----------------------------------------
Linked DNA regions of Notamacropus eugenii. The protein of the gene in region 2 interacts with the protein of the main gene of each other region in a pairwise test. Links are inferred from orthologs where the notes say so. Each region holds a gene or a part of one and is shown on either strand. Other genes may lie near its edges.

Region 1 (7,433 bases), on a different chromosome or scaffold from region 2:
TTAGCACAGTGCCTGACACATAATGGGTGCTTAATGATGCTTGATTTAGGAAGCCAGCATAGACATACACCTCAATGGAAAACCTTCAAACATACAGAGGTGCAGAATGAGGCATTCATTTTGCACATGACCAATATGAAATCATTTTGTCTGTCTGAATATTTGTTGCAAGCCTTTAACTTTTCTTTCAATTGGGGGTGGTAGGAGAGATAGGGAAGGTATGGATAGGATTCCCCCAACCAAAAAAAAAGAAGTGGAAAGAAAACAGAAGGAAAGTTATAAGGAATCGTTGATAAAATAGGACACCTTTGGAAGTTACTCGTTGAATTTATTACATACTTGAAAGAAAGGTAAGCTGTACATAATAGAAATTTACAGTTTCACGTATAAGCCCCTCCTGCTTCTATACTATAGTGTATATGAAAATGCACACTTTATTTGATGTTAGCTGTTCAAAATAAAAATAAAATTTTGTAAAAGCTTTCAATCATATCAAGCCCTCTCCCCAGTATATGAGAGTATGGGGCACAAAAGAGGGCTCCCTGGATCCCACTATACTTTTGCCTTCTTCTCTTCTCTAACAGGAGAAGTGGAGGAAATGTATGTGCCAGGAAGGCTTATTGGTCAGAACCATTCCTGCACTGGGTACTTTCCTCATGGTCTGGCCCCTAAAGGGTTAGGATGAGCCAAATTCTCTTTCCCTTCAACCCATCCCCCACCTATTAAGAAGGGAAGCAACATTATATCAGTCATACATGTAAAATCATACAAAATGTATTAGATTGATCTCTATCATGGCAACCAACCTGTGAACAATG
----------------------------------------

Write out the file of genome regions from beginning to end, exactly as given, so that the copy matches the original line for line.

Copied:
Linked DNA regions of Notamacropus eugenii. The protein of the gene in region 2 interacts with the protein of the main gene of each other region in a pairwise test. Links are inferred from orthologs where the notes say so. Each region holds a gene or a part of one and is shown on either strand. Other genes may lie near its edges.

Region 1 (7,433 bases), on a different chromosome or scaffold from region 2:
TTAGCACAGTGCCTGACACATAATGGGTGCTTAATGATGCTTGATTTAGGAAGCCAGCATAGACATACACCTCAATGGAAAACCTTCAAACATACAGAGGTGCAGAATGAGGCATTCATTTTGCACATGACCAATATGAAATCATTTTGTCTGTCTGAATATTTGTTGCAAGCCTTTAACTTTTCTTTCAATTGGGGGTGGTAGGAGAGATAGGGAAGGTATGGATAGGATTCCCCCAACCAAAAAAAAAGAAGTGGAAAGAAAACAGAAGGAAAGTTATAAGGAATCGTTGATAAAATAGGACACCTTTGGAAGTTACTCGTTGAATTTATTACATACTTGAAAGAAAGGTAAGCTGTACATAATAGAAATTTACAGTTTCACGTATAAGCCCCTCCTGCTTCTATACTATAGTGTATATGAAAATGCACACTTTATTTGATGTTAGCTGTTCAAAATAAAAATAAAATTTTGTAAAAGCTTTCAATCATATCAAGCCCTCTCCCCAGTATATGAGAGTATGGGGCACAAAAGAGGGCTCCCTGGATCCCACTATACTTTTGCCTTCTTCTCTTCTCTAACAGGAGAAGTGGAGGAAATGTATGTGCCAGGAAGGCTTATTGGTCAGAACCATTCCTGCACTGGGTACTTTCCTCATGGTCTGGCCCCTAAAGGGTTAGGATGAGCCAAATTCTCTTTCCCTTCAACCCATCCCCCACCTATTAAGAAGGGAAGCAACATTATATCAGTCATACATGTAAAATCATACAAAATGTATTAGATTGATCTCTATCATGGCAACCAACCTGTGAACAATG